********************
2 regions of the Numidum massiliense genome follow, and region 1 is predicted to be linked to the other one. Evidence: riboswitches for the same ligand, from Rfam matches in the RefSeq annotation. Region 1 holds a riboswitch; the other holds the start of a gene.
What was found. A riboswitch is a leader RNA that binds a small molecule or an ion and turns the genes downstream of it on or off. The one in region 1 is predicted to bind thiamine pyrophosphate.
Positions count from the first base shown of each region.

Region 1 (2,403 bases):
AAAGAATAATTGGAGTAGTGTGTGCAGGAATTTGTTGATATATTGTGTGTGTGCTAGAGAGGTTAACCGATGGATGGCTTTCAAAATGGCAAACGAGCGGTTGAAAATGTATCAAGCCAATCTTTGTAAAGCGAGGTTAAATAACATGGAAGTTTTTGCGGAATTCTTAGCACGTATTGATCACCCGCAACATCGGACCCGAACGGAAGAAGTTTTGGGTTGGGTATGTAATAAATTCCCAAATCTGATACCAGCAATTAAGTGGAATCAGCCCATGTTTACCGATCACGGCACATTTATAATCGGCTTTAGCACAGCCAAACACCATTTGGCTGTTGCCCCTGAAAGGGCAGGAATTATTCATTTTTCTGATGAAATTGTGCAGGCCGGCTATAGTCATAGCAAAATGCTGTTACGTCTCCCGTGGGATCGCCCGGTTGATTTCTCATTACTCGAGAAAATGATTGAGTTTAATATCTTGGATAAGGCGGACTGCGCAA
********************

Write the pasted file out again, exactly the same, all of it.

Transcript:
2 regions of the Numidum massiliense genome follow, and region 1 is predicted to be linked to the other one. Evidence: riboswitches for the same ligand, from Rfam matches in the RefSeq annotation. Region 1 holds a riboswitch; the other holds the start of a gene.
What was found. A riboswitch is a leader RNA that binds a small molecule or an ion and turns the genes downstream of it on or off. The one in region 1 is predicted to bind thiamine pyrophosphate.
Positions count from the first base shown of each region.

Region 1 (2,403 bases):
AAAGAATAATTGGAGTAGTGTGTGCAGGAATTTGTTGATATATTGTGTGTGTGCTAGAGAGGTTAACCGATGGATGGCTTTCAAAATGGCAAACGAGCGGTTGAAAATGTATCAAGCCAATCTTTGTAAAGCGAGGTTAAATAACATGGAAGTTTTTGCGGAATTCTTAGCACGTATTGATCACCCGCAACATCGGACCCGAACGGAAGAAGTTTTGGGTTGGGTATGTAATAAATTCCCAAATCTGATACCAGCAATTAAGTGGAATCAGCCCATGTTTACCGATCACGGCACATTTATAATCGGCTTTAGCACAGCCAAACACCATTTGGCTGTTGCCCCTGAAAGGGCAGGAATTATTCATTTTTCTGATGAAATTGTGCAGGCCGGCTATAGTCATAGCAAAATGCTGTTACGTCTCCCGTGGGATCGCCCGGTTGATTTCTCATTACTCGAGAAAATGATTGAGTTTAATATCTTGGATAAGGCGGACTGCGCAA